Tag Archives: publishing

Being An Author, Good and Bad

    I was living in Las Vegas, Nevada, getting ready for work when I received THE CALL from my New York agent. Ballantine wanted to buy my book. After years of trying, I made my first sale. That moment was one of the memorable in my life, right up there with the birth of my two children (not quite, but almost).    

Wagon Train Cinderella
Wagon Train Cinderella pre-order now on Amazon

From that heady moment in 1997, I continued writing. I never became Danielle Steel or Norah Roberts, but I sold a lot of books and developed a following of fans who liked my work. That’s the good part. The not-so-good part was, my worries weren’t over. Was that first book just a one-time fluke? Even after publishing the second, third, fourth, etc., there was always that little doubt I would ever publish again. You never know, especially in this crazy, ever-changing world of publishing.
    I also discovered being a successful author equates to lots of hard work. It’s not all that glamorous. Before I got published, I would have sold my soul for a two- or three-book contract with Signet. When it actually happened, I discovered the downside.

Looking for Lucky
Looking for Lucky, the suspenseful story of a lost dog

Everyone’s out having fun, and (sob!) there I am, chained to my computer, trying to make my deadline.
    Sales and readers opinions make up the most traumatizing part of being an author. This torturous facet of writing comes in several forms. What author doesn’t check her book rankings on Amazon? The lower the ranking, the more we check. If it drops below one hundred, (Oh, the excitement!) it changes hourly, so we’re wasting half our day watching those magical numbers go up and, hopefully, down. I’ve told myself to stop checking, but I can’t. It’s like telling myself to stop after one potato chip. Cannot be done.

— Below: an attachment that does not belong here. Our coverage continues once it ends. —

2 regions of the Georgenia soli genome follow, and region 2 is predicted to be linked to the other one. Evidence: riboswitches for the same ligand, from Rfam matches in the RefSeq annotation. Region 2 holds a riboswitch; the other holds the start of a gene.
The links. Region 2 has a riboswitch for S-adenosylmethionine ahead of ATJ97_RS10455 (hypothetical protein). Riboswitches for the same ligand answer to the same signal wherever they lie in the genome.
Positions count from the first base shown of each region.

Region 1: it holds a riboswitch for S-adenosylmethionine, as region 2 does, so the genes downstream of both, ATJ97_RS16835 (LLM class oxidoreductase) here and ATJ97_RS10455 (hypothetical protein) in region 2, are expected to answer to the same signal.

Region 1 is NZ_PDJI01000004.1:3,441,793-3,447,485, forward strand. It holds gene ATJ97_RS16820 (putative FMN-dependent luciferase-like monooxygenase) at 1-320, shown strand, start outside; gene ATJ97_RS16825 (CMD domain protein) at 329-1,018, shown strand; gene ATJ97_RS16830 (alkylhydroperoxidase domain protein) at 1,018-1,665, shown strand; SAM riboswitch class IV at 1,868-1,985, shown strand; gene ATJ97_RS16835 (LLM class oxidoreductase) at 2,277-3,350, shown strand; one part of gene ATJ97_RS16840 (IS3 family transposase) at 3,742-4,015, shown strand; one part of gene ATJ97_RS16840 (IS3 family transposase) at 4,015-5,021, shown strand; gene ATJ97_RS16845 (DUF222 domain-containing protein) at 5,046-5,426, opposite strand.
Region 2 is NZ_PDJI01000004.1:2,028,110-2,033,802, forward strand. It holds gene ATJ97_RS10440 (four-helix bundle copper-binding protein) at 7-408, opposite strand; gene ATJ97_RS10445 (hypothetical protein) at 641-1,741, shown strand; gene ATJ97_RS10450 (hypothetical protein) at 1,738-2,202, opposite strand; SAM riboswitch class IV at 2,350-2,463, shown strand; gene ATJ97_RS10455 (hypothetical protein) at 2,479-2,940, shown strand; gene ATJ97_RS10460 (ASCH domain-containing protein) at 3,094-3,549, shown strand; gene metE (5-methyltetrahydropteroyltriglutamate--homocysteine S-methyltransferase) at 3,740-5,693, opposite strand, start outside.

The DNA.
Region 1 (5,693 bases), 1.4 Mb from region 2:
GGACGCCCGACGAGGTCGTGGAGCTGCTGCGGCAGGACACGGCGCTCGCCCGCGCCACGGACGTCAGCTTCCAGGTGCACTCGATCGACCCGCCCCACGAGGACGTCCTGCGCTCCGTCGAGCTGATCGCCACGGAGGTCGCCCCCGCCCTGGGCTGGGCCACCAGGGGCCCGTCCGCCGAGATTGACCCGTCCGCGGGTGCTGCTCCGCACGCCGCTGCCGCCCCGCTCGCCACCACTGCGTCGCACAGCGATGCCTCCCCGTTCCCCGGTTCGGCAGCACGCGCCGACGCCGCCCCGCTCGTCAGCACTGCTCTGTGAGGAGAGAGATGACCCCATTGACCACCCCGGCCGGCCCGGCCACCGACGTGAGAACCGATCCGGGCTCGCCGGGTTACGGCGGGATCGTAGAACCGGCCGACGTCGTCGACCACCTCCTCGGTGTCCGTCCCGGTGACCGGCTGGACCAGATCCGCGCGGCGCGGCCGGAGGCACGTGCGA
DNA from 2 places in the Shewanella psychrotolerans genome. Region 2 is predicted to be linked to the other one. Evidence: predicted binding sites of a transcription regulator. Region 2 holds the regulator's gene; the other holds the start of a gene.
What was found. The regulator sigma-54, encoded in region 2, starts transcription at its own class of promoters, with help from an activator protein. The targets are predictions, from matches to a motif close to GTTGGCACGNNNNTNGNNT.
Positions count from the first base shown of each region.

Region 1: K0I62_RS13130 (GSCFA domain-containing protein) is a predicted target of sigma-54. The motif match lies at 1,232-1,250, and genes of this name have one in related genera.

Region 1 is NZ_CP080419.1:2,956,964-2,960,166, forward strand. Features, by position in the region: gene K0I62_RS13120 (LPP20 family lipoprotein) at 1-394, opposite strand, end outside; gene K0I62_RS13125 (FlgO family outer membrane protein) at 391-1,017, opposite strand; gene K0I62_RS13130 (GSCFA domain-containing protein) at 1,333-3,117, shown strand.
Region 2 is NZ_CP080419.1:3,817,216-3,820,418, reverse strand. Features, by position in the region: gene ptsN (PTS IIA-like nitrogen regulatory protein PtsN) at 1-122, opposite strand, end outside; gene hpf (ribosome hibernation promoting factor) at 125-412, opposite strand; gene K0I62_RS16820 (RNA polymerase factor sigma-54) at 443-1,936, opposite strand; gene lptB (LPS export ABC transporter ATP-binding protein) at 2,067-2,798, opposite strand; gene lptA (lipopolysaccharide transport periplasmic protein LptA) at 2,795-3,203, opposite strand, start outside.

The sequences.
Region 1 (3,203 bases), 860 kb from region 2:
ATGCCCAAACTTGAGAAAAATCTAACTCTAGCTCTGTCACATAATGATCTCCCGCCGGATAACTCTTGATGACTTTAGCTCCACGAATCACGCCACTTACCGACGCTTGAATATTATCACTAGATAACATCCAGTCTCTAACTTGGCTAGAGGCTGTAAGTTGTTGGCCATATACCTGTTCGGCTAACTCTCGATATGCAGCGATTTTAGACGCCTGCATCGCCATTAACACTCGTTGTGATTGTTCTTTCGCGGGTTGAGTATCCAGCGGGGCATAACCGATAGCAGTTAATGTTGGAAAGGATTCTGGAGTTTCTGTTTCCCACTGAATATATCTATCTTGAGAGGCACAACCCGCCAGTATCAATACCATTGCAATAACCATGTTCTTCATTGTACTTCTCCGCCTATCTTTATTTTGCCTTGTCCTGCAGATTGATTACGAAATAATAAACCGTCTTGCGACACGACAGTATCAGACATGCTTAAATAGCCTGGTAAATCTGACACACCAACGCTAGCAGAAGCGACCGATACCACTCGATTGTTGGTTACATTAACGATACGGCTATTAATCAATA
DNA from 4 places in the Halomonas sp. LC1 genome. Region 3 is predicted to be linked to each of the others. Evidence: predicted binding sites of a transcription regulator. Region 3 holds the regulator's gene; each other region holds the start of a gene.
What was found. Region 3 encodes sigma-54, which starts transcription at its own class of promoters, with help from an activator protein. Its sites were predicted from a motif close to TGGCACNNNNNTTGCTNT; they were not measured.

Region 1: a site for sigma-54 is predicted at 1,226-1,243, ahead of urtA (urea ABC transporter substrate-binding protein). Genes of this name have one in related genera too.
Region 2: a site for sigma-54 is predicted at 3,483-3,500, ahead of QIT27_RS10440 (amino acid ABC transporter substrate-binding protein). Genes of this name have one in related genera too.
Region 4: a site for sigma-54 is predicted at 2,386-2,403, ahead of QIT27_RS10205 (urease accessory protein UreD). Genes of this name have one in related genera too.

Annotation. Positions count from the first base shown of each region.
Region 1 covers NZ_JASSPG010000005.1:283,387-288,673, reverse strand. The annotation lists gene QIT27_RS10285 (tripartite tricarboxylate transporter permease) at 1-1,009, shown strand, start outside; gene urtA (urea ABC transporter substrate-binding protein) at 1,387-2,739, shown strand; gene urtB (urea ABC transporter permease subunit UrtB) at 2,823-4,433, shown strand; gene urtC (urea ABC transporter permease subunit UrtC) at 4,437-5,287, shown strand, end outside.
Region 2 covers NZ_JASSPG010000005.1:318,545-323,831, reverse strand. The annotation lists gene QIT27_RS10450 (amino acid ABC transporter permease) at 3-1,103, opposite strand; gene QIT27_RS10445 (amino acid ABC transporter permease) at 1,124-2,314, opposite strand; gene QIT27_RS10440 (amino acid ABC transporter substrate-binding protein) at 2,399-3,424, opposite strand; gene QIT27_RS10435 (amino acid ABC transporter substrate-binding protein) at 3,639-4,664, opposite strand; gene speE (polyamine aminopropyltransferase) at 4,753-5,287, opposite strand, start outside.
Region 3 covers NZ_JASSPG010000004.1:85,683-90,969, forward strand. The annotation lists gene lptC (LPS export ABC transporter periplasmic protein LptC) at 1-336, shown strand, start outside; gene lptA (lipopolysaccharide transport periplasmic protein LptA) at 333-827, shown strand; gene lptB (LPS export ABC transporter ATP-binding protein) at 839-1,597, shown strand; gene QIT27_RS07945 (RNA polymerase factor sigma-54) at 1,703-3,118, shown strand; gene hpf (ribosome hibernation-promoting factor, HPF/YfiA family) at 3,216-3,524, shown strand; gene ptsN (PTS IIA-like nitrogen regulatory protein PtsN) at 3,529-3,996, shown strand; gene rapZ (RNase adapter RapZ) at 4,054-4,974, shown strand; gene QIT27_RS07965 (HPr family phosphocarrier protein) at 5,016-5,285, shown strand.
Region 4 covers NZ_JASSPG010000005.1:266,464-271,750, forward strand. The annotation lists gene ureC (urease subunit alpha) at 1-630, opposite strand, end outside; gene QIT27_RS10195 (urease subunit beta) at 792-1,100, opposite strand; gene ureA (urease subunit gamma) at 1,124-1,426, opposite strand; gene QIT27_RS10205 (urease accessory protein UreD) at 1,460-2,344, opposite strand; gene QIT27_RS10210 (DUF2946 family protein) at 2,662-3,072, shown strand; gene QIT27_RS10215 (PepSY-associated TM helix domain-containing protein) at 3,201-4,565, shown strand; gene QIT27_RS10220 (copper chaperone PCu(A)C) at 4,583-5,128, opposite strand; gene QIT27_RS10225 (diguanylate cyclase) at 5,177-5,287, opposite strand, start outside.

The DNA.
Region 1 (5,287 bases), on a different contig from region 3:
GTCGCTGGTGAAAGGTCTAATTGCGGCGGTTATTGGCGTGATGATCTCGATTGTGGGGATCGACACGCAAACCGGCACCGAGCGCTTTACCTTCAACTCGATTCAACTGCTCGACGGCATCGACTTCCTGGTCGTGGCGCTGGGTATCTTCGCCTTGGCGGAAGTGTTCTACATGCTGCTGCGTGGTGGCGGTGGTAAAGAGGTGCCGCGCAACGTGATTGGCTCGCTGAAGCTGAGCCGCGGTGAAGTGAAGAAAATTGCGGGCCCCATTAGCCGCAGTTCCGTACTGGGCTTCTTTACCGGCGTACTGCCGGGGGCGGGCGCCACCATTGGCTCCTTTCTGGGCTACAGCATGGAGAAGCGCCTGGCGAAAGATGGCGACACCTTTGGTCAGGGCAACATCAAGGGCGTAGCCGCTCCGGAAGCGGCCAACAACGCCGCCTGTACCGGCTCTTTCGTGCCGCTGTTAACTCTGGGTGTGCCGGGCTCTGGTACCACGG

The Amazon Select program occasionally causes me grief. Since I sell some of my old Regencies myself, I’m constantly checking the sales figures. How many sold, how many returned! It doesn’t happen often, but when I see a mark in the “returned” column, I agonize. OMG! WHO SAW FIT TO RETURN MY BOOK AND WHY? I have no way of knowing. Best scenario:  the buyer clicked the “buy” button by mistake. Worst scenario:  Book was so terrible, reader wanted money back.
    Reader reviews are the most traumatizing of all. I’ve received a lot of them. The good ones warm my heart. I even appreciate the not-so-good ones, too, if they’re well-written and thoughtful. But occasionally, I, or one of my writing friends, receive a nasty, stinging review full of vitriol. We writers are sensitive souls, so those awful reviews can be devastating. A friend of mine gave up writing for two years because of one, and this was for a well-written book that had received nothing but raves. Thank goodness, there aren’t many mean-spirited readers in this world. Here’s a message to those who are: If you’ve had a bad day, please don’t take it out on some poor writer who poured her heart and soul into the book you’re about to trash.
    Don’t get me wrong, I love being a writer. I love the thought that people are reading (and hopefully enjoying) my books, not only in the U.S.A. but around the world. It doesn’t get any better than that.

Never an ugly romantic heroine!

London Belle JPEG June 9
Lady Jane had an unusual hobby

     One of the perks of being an author is we’ve got complete control over our characters and can make them anything we want.  When I start a new book, creating my romantic heroine is a labor of love. She can be shy and quiet, brash and talkative, blonde, brunette, whatever. It’s up to me.